People are increasingly weighing up the financial advantages and disadvantages of a home office versus a shared space, writes Kate Jones.
To work from home, or not to work from home? That is the question facing many Australian workers.
Setting yourself up to work from a room at home should be simple and cost-effective.
But a growing trend towards shared work spaces has given people who work from home a new option.
So, how do the costs stack up?
Is it more prudent to set up shop from home or get settled elsewhere?
And what's the more productive solution?
The national spokeswoman for the Institute of Chartered Accountants on small and medium enterprises, Sue Prestney, says working from home easily wins the contest when it comes to savings.
"If you're working from home, you're probably always going to be ahead on costs because you're saving rental fees and saving on travel," she says.
While working from home may seem like an easy way to pay less tax, Prestney says there are strict rules guiding at-home workers on what can and cannot be claimed as tax deductions.
This all hinges on whether your home work area qualifies as a home office or a "principal place of business".
To be a "place of business", you must have an area of your home set aside exclusively for your business.
This could be a tradesperson or artist who has a studio, or a health professional who operates a consulting room from home.
In addition to utility costs, these people can claim occupancy expenses such as rent, mortgage interest, rates and insurances. Accountants usually calculate this on the floor area as a proportion of the total floor area in the home, Prestney says.
However, home workers paying off a mortgage should be aware they could be jeopardising their capital gains exemptions.
As for those with a simple home office, they can claim incremental costs of their gas, electricity and phone bills.
After doing the maths, it's easy to see why so many budget-conscious start-ups prefer to set up shop from home.
But Prestney says the working-from-home decision is not as simple as weighing up the costs.
"You have to work out whether it's the best option for your business, whether you work efficiently from home, whether you have access to support services and whether you feel isolated," she says.
"For many businesses, it's a nursery scenario. They start at home and that's where they nurture their business. Then it's just a matter of when to take the big step and leave the nest."
Working exclusively from home or for just some of the time, also called teleworking, is becoming an increasingly popular choice.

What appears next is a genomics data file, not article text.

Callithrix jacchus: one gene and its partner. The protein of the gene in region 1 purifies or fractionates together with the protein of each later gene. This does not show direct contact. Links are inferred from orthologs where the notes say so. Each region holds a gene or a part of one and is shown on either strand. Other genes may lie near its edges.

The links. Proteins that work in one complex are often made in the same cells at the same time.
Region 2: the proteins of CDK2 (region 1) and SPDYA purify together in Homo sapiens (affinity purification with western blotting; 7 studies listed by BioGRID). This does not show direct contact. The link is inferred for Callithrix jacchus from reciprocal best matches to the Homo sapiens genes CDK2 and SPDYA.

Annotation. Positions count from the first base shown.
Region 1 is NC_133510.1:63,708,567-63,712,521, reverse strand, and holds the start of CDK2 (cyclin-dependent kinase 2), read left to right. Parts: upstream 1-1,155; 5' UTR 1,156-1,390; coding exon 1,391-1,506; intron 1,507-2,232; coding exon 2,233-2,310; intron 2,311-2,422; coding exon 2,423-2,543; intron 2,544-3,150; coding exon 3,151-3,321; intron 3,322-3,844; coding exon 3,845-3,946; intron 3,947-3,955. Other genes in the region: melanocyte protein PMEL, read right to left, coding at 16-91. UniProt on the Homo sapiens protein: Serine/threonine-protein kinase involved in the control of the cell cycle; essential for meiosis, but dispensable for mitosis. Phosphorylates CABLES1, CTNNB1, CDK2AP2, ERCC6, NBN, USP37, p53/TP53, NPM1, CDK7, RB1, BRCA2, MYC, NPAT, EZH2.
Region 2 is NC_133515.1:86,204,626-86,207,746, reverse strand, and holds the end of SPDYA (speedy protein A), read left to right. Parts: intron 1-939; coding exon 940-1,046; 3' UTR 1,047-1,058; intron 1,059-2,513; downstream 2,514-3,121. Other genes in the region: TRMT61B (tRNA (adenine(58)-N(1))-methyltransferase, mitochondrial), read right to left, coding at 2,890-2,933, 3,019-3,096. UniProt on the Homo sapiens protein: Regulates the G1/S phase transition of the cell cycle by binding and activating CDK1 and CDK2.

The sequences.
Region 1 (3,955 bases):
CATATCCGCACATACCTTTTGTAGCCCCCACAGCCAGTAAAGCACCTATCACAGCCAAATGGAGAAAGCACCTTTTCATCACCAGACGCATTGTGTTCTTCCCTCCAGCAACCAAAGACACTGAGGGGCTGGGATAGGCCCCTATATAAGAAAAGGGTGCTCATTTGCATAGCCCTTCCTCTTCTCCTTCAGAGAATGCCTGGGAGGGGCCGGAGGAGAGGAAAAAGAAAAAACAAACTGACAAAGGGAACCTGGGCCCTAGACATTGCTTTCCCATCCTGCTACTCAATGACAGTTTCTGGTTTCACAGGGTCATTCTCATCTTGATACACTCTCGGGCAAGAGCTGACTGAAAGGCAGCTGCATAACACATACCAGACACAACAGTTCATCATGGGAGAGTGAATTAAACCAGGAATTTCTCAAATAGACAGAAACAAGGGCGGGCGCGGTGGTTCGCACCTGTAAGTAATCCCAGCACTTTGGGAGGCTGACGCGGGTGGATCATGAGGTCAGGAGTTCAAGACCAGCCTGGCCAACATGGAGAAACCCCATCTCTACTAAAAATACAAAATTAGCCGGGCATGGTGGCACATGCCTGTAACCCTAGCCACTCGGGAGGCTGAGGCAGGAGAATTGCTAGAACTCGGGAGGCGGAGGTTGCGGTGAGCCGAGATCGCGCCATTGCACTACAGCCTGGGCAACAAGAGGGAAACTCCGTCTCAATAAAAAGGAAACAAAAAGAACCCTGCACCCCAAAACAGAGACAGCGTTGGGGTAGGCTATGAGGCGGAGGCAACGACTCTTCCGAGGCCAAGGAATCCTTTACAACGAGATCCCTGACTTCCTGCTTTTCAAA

In 2001, more than 980,000 Australians were working all or most of the time from home, according to the Australian Bureau of Statistics. By 2005, that figure had skyrocketed to 2.32 million.
Working from home is frowned upon by a number of employers who see it as a non-productive option.
Marissa Mayer, the chief executive of internet giant Yahoo!, created worldwide headlines when she banned all employees from working at home.
Her ban sparked a backlash by business leaders, including Sir Richard Branson, who say working remotely is now easier than ever.
The team behind Hub caught on to this early, creating more than 30 "co-working communities" or shared office spaces, across six continents. Melbourne is Hub's first foray into Australia and, since its launch in 2011, more than 650 individuals and organisations have signed on as members. Depending on the level of membership, "Hubbers" have access to a private desk, meeting spaces, high-speed wi-fi, printing, tea and coffee, a mailing address and even business coaching.
Jennie Geisker considered joining Hub after leaving her corporate fashion job to set up her own design business.
"It's set up for entrepreneurs and people who want to get out of the house, out of the comfort zone and into reality," she says.
"But I couldn't justify spending a few hundred on something I'm not sure I'll gain anything from." Geisker decided to get started at home, and since launching her women's business shirts label in 2010, says working at home has allowed her to put more money into her start-up.
"Financially, being a start-up, I need to save as much money as possible," she says.
"Working from home lets me save on utilities, travel costs, commute time and expenses, parking and stock storage. It also frees up more of my time if something urgent arises, then I can go to work in the middle of the night or whenever I have to.
"In the long term, as the business grows, I may need to work off-site. Ideally, if money is no issue, working off-site would be better.
"You can meet and greet clients more professionally, have a showroom. Not to mention being able to interact with people, as working from home can be isolating."